Graduation, 2015

Posted by: Ruthin This Is The Life
19
Mar
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After spending endless hours preparing the invitations, they have been sent, RSVP’s received, chairs gathered, decorations chosen, tables procured, and the house cleaned. All this means….. there’s gonna be a P A R T Y!

May I present to you the current Home of Higher Learning 2015 graduates!

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Miss Emily Sue

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Miss Kaitlynn Sue

These are our sixth and seventh graduates, with five more to go. My, how time flies! It seems like just yesterday, these girls were wee tots!

Chitty chatting

These two were holding quite the conversation.

Cuties

Here are the twins with their oldest sister, Anne.

Pathology told me they aren't identical???

Can you believe pathology told me they are not identical???

Now, they are all grown up and are successful horse trainers. See their Facebook page here.

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They are beautiful young ladies, who have shown themselves to be quite capable. They know how to do concrete, build a house, shoot guns, buck hay, sing in harmony, clean a house,  and cook dinner!  Plus, they are fun to be with!

I’ll let you know how the party was next time!

Warmly, Ruth

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The Red Quilt

Posted by: Ruthin This Is The Life
4
Mar
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Last week, I finished hand quilting the very red quilt for my son, Benjamin. This is number five in my quest to learn how to quilt. I will share more about my previous projects in later posts.

I didn’t spend much time on making the top blocks into anything particularly interesting, but decided to spend my energies and time on the hand quilting.

She works with her hands in delight.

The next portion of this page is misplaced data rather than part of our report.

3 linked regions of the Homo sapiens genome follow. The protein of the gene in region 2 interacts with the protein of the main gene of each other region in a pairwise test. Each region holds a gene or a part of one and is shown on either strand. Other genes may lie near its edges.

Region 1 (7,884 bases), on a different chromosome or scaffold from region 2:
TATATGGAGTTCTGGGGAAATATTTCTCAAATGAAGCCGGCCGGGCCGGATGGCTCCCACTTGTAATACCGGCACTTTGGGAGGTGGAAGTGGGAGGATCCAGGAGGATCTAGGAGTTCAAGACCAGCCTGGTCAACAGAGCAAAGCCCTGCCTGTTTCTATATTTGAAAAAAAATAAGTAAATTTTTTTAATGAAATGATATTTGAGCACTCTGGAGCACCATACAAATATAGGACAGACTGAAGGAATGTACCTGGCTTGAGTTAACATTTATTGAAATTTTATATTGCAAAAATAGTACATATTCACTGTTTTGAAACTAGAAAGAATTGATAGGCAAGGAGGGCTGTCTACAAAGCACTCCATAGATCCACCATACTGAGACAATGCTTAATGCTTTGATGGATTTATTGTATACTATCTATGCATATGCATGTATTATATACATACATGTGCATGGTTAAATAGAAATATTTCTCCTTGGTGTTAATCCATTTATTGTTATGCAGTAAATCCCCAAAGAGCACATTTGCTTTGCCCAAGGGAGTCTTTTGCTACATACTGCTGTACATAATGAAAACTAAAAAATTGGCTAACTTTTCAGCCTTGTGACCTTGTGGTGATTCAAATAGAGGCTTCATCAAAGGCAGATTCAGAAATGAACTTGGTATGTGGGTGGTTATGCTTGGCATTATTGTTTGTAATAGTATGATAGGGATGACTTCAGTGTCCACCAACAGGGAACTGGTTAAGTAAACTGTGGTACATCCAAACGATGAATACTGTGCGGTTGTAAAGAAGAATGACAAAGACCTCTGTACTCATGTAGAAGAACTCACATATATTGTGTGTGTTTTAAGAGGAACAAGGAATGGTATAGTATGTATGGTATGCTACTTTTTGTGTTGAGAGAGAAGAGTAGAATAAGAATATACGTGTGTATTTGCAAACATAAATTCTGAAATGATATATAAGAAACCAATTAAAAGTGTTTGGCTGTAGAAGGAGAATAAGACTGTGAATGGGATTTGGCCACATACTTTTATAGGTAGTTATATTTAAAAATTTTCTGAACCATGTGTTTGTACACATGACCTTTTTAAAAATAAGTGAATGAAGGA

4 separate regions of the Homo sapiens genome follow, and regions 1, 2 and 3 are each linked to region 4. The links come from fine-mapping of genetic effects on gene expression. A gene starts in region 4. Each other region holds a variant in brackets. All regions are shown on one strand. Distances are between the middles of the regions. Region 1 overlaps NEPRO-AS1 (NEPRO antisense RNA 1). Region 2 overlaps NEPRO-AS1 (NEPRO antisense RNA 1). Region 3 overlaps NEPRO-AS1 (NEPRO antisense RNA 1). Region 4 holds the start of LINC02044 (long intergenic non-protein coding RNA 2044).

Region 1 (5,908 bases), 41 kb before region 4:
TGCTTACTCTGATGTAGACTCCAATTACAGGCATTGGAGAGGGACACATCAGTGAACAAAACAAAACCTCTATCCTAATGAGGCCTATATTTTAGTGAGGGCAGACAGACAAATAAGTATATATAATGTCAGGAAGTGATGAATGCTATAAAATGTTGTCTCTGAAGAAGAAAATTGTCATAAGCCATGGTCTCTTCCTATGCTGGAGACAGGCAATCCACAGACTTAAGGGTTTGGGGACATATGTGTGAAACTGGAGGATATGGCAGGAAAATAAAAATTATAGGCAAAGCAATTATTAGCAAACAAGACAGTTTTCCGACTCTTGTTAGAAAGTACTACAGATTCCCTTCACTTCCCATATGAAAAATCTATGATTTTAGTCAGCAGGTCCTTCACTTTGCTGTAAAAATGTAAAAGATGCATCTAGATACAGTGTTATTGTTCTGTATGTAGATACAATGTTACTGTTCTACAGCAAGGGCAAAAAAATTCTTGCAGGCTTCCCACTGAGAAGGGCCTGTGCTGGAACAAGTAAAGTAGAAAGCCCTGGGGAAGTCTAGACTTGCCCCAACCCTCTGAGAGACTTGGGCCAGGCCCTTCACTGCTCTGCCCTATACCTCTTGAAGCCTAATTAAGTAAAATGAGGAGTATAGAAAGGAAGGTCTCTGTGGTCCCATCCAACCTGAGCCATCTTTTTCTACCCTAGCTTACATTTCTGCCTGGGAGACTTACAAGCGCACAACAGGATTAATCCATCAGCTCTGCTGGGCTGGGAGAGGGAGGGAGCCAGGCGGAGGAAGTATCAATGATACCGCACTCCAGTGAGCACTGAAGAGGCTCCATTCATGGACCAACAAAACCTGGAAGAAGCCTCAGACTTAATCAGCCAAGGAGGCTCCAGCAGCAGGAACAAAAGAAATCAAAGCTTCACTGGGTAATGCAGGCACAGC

I didn’t dare attempt such a large project until I had already dabbled with some hand quilting on a smaller project previously, a table runner.  I enjoyed it so much, I thought I would give it a try, knowing it would be a much bigger project than I had attempted in many years. My only regret is that I didn’t use cotton/bamboo batting. Instead, I used wool, which was quite warm to work with until the weather was a bit cooler.

Here are a couple photos of the table runner I am referring to:

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The back

Here is an image of the back of the quilt. To make it more interesting, I used a few of the squares from the front and laid them out in a row, with space between. I used the backing for the binding. That made it simple, but looks very nice. This image is when I appliqued the square to the back.

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When hand quilting, one tends to go through a lot of needles, due to getting bent. I only went through a mere 120, which really isn’t a lot, compared to what many hand quilters go through.

notions red quilt2

These notions were my best friends for a few months:

red quilt notions

I also used, what is called, finger cots (not pictured) on my right thumb. They helped me to grip the needle when pulling on it to draw it out from the stitches. I don’t know what I would have done without those. The use of them was the brilliant idea of my mother-in-law.

Of all the needles I tried, my favorites are the John James Gold’n Glide Big Eye Quilting Needles, size 10.

I am starting two new projects. One is a lattice-looking quilt for one of my daughters; the other involves handwork, because I have really enjoyed that aspect. That quilt is known as Grandmother’s Garden, using hexagons. I will share about those in other post, as well.

I was pleased to hear my son’s report, after his first nights’ use of the new quilt, that it worked as it was intended.

Until next time……  clipsew

Warmly, Ruth

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Play Dough

Posted by: Ruthin This Is The Life
18
Nov
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I have had this recipe tucked away for years, but in all honesty, it has been years since I pulled it out and used it. Since my husband and the older kids are all away for the greater part of today, I thought I would mix up a couple batches for the littles to play with.

This recipe came from my husband’s Aunt. Thanks, Faith! It is a really nice texture. I wanted to share this recipe with photographs so you could get an idea of the process. That way, when the lumps show up, you won’t be concerned that it is flopping.

Let’s gather the ingredients:

The ingredients

Flour, water, salt, cream of tartar, oil, food coloring

Food coloring options

Food coloring options. Any type will do.

Combine in pan: